Govt embarks on a bumpy ride with electric automobiles
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The government has set an ambitious target to begin the mass production of electric automobiles in 2014, but doubts prevail among industry experts over the feasibility of the target.
Coordinating Economic Minister Hatta Rajasa tested an electric car on Monday after a meeting at his office discussing the national electric cars program. One prototype is a minibus made by the Indonesian Institute of
Sciences (LIPI) and the Research and Technology Ministry. Another one is a car usually driven by State-Owned Enterprises Minister Dahlan Iskan, made by PT Sarimas Ahmadi Pratama, owned by the maker of the car, Dasep Ahmadi.
Hatta said the government would set up a research and development center for such “green cars”. The center would be comprised of people from the Research and Technology Ministry, Industry Ministry, Transportation Ministry and State-Owned Enterprises Ministry.
“The initial batch of production will be 10,000 units,” he said. “We are going to introduce incentives to lure the private sector to participate and to invest in the program.”
Nonetheless, questions from industry players abound. “I personally see this electric car program as premature,” Institute for Essential Services Reform’s energy expert Fabby Tumiwa said on Monday.
“First of all, we do not have sufficient access to the technology. The current development of electric cars is mostly conducted on individual levels without proper professional testing,” he added.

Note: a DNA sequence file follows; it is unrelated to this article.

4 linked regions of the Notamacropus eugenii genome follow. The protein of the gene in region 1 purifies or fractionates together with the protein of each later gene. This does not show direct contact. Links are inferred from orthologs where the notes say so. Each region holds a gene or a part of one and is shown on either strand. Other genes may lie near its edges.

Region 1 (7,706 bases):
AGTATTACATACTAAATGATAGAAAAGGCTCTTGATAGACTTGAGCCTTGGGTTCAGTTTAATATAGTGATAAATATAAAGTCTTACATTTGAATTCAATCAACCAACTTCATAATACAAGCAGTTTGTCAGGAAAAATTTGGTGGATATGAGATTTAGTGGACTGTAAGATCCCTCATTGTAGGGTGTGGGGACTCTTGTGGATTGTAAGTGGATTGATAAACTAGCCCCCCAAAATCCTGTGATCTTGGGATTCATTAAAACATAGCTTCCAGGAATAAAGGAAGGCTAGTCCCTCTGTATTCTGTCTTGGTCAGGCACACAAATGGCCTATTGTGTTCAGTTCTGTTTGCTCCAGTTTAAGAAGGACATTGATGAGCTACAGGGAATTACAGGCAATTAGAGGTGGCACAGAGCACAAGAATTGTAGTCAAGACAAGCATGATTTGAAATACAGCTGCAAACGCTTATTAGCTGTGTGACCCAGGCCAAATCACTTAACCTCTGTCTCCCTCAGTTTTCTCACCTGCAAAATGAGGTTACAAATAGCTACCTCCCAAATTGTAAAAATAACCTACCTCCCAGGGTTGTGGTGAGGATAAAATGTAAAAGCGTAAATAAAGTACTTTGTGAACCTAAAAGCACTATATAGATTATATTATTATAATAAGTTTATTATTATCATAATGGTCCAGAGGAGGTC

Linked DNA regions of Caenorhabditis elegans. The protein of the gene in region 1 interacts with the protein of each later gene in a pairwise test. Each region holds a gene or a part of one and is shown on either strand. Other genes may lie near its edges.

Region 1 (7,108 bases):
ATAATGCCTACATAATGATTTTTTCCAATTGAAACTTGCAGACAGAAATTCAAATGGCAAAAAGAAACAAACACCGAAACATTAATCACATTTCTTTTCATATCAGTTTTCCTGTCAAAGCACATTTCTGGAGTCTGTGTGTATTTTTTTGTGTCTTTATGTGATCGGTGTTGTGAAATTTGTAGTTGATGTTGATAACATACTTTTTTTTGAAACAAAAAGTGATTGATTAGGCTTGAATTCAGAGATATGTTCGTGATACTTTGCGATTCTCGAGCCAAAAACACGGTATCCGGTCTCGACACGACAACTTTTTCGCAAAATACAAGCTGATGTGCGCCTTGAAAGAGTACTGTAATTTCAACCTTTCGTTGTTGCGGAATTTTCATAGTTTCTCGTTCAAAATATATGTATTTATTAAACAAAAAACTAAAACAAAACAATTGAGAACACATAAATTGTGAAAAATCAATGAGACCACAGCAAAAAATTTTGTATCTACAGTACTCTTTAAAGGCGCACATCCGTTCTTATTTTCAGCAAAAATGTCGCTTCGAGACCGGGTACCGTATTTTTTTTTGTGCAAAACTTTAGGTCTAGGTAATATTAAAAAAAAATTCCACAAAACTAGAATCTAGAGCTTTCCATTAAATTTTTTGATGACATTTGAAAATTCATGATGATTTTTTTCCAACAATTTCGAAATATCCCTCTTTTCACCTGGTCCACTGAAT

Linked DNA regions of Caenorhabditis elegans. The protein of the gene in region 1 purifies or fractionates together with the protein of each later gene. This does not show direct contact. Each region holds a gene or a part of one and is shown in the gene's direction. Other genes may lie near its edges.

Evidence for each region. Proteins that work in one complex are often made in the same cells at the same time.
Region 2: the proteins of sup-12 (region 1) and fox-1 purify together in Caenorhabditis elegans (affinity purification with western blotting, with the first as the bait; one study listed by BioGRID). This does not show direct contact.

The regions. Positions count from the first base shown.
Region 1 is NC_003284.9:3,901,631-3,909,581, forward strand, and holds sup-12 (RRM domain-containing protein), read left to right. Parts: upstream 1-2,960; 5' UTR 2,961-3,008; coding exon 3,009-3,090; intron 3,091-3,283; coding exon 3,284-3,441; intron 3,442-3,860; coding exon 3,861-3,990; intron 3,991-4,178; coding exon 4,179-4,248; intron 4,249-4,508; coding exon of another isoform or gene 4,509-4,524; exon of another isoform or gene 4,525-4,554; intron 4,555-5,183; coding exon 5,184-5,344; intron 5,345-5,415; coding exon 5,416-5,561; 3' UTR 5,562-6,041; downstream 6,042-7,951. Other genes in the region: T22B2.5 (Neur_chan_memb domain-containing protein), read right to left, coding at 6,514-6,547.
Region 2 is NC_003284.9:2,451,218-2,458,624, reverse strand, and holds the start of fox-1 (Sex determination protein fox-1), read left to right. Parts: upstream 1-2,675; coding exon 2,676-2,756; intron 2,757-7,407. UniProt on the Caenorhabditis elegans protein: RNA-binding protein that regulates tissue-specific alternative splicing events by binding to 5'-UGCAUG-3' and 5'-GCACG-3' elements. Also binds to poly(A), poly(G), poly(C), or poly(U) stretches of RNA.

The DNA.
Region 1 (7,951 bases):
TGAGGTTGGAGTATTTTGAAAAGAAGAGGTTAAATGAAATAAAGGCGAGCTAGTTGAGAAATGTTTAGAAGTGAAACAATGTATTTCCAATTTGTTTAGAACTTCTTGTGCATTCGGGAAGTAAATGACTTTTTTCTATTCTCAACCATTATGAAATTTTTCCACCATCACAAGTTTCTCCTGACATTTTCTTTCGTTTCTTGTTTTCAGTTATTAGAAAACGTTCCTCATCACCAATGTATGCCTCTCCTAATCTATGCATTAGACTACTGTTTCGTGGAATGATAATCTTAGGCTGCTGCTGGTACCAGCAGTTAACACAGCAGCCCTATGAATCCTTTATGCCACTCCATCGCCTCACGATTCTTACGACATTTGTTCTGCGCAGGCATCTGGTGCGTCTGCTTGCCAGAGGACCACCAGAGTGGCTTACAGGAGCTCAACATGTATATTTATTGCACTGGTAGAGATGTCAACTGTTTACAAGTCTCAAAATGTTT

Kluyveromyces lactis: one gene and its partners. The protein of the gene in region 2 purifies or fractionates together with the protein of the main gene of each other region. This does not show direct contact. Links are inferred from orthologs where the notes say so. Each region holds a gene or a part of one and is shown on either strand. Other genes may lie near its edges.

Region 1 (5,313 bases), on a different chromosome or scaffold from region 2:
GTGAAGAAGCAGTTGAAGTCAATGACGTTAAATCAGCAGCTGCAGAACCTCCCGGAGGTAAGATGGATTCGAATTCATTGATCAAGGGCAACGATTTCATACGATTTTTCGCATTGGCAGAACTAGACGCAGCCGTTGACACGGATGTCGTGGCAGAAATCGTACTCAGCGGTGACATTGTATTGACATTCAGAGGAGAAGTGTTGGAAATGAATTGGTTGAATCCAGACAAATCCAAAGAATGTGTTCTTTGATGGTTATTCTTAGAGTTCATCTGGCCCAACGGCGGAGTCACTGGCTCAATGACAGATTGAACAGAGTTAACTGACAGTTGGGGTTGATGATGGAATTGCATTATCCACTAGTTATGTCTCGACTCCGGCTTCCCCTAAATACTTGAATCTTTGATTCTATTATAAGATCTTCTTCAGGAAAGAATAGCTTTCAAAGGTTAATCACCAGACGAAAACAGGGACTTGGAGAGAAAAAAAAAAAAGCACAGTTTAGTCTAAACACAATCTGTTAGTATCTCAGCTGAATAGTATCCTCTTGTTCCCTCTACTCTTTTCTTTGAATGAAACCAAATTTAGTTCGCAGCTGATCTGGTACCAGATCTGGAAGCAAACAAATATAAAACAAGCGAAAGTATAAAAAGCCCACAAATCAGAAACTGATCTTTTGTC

Fabby said Indonesia had yet to achieve technological access to properly develop the batteries needed for electric cars. “Indonesia will need a long time to gain access to the electric car battery technology because there is a lot of research and development involved,” he said.
“Finally, the government has never disclosed a clear business plan for the electric car program. What is the price? What is the technology that will be applied? Do we have sufficient supporting infrastructure for the industry? Who is our target market? This project is premature from all sides,” he added.
Indonesian Motorcycle Industry Association (AISI) chairman Gunadi Sindhuwinata said the government needed to be more realistic regarding its ambition.
“To properly develop the automotive industry, we need sufficient engineering resources, a capacity for manufacturing and a vast amount of financing along with a targeted market,” Gunadi said.
“Our engineering capability remains unclear, while on the manufacturing side, do we have enough of a supporting industry to produce locally made spare parts as well?” he added.
“Therefore, I believe this ambition needs to be reinforced with the nation’s objective capability. The planning must be comprehensively conducted. Even a sophisticated automotive industry needs at least five years to produce a new type of car. We should not rush this electric car project and fall into an empty euphoria,” he said further.
The electric car program is part of the government’s efforts to promote environmentally friendly and fuel-saving vehicles to significantly reduce energy subsidies in the state budget.
The government had spent Rp 88.9 trillion (US$9.42 billion) on the fuel subsidy in the first six months of the year, or 64.7 percent of the overall Rp 137.4 trillion budget for the whole year, according to Finance Ministry data.
But the ministry has estimated it will spend Rp 127.9 trillion more in the second half, boosting the fuel subsidy up to Rp 216.8 trillion, 57.8 percent more than the initial allocation.
The House in April rejected a government proposal to cut the subsidy by increasing fuel prices by 30 percent to Rp 6,000 per liter, except if oil prices reached a certain threshold.
The government allocated Rp 168.7 trillion for capital or infrastructure spending this year, of which only 18.2 percent, or Rp 30.6 trillion, was spent from January to June this year.